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What are you looking for in terms of details or are you looking to make an (exact) replica? The body is made of wood and sheet metal (no surprize there). The firewall is wood, 3 pieces. The floor is also made of multiple pieces of 1" thick wood, I think is ash. The floor is soild under the seats but only covers the frame rails forward of that. (Has a rabbet on sides to accept the removable floor boards.) There is a wooden hoop (probably steam bent but could be formed with glued up strips) just forward of the dash the reinforces the cowl. There is a ~1.5" diameter horizontal metal pipe (iron plumbing) that is attached to the wooden hoop with special aluminum castings on each end. These castings have a flat surface on the aft sides that serve as bolting surfaces for the walnut dashboard. The sheet metal is 3 peices; the cowl to the vertical strip (half round metal) that would be the front edge of the doors (although does not have actual doors). the second and third pieces start at the vertical strip on each side of the body and wrap around to form the seat backs on each side, There is a piece of wood more or less vertical that fills in the acute corner where the sheet metal meets between the two seats. The seats are staggered so the driver has elbow room on the inside. There are angle iron brackets on the inside of the seats and on the back side of the firewall where it meets the floor. Is this what your were looking for?

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Thanks 21 Raceabout, that helps. I'd also like details on how the seats are constructed, cushions, upholstery in seating area, how attached to body etc. Do you have any details on how the top attaches to body, both fabric & bow sockets, how it folds behind body , what holds it in the down postion.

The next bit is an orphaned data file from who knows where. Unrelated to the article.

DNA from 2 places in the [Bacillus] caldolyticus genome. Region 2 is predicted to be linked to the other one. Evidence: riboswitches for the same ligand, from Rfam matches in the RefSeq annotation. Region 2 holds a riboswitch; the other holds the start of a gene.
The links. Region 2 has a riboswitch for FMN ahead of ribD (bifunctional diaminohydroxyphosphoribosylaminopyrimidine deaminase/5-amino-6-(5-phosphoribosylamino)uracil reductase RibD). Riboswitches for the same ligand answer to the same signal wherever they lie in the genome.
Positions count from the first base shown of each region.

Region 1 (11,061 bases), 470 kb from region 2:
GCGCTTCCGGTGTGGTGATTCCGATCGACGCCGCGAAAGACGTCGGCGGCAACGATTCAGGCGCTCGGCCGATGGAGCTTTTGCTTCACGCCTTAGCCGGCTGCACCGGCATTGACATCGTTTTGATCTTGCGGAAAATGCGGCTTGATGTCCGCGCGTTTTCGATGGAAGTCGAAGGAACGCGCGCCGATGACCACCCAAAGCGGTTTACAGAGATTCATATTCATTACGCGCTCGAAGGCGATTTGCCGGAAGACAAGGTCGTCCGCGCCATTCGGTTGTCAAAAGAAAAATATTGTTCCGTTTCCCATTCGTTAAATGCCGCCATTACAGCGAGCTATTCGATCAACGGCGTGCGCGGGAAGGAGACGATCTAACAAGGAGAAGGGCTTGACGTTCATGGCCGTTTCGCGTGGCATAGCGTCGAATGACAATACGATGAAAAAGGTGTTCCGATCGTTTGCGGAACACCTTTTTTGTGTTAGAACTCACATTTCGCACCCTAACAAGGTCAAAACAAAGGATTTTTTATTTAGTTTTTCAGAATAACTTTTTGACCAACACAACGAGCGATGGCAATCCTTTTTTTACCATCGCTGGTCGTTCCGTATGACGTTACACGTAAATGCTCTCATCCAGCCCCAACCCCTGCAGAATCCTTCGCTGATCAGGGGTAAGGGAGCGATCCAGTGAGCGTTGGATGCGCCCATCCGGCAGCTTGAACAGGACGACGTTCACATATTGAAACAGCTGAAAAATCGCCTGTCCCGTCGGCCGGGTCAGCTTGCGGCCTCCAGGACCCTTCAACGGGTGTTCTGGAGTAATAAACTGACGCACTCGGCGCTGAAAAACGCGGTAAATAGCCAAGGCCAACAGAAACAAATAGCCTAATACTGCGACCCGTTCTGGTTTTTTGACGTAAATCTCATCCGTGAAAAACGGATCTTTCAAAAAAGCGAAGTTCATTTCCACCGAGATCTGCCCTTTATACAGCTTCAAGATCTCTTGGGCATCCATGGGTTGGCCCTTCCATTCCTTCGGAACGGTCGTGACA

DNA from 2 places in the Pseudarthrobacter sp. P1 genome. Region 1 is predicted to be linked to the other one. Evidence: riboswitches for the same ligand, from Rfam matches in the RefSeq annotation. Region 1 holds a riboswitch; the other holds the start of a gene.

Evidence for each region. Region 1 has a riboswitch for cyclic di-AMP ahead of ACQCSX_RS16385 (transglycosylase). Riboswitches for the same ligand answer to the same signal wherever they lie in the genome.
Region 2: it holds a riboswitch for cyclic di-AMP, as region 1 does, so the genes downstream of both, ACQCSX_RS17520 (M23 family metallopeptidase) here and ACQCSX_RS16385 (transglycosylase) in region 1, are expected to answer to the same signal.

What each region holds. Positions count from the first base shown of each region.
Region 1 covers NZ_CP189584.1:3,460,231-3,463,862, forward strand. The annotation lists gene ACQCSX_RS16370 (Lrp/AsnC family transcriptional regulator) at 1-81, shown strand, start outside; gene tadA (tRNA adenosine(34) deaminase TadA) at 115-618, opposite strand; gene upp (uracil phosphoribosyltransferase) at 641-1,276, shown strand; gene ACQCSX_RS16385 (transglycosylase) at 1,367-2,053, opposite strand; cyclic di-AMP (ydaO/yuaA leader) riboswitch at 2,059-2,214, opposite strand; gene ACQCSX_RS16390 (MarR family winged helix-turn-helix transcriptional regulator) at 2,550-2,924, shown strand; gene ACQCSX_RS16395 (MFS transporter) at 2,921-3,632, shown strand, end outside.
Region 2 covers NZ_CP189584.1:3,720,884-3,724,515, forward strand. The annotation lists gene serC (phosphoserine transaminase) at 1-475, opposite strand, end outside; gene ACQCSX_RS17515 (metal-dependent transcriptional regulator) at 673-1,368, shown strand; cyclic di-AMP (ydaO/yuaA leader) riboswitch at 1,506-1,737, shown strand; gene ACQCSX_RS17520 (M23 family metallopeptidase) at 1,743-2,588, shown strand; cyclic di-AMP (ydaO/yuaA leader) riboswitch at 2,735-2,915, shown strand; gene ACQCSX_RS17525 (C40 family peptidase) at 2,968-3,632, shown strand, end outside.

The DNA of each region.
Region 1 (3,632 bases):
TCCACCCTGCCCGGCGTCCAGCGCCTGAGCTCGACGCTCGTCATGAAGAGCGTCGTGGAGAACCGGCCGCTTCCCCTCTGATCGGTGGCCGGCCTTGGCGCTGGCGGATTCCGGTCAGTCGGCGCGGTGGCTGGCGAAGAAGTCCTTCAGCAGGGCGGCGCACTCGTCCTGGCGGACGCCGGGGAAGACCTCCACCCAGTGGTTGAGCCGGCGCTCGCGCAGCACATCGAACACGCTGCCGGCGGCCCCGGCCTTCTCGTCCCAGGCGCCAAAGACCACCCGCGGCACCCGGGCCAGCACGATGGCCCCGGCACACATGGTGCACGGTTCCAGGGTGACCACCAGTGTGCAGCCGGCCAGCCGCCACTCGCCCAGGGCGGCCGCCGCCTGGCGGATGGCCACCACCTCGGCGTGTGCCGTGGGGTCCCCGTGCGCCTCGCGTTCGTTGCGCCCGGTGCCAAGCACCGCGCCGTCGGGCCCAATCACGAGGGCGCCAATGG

Thanks,

Howard Dennis

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Howard -

The upholstery is all leather. The seat sides and backs are one piece for both seats, and is held in place by the snaps on the top edge of the body (outside}. Is plain and filled with padding, no special pleats. If you see a picture of an L-head Raceabout you will see the snaps from the outside. The cushions are also simple without any pleating. The cushions are held in place by an angle iron strip on the front edge. The cushions are basically held in place by the padding on the back of the seat pushing against the cushion forward against the angle iron. The angle iron is only about 1/2" high and screwed into the floor boards.

Top? Any top on a Raceabout is aftermarket. Real sports cars have no doors, no top, 300 cubic inches and 4 on the floor!

If you would like photos let me know.

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Thanks 21 Raceabout, that gives me the general flavor of the beast. Not as refined as I'd thought, guess that's half the appeal, more race car than street car. I appreciate the help.

Howard Dennis

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Thanks John, these are 2 views I've not seen before. Could I get a link to

the thread?

Howard Dennis

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hddennis,

My 21 raceabout is sitting in pieces waiting for cleaning and paint. It would be very easy for me to get dimentions on virtually anything you need. If you are interested just drop me a PM. I just picked up my fenders last weekend so I think I have all the body pieces (and no need to worry about scratching the paint).

TM

Edited by Trained Monkey
poor grammar (see edit history)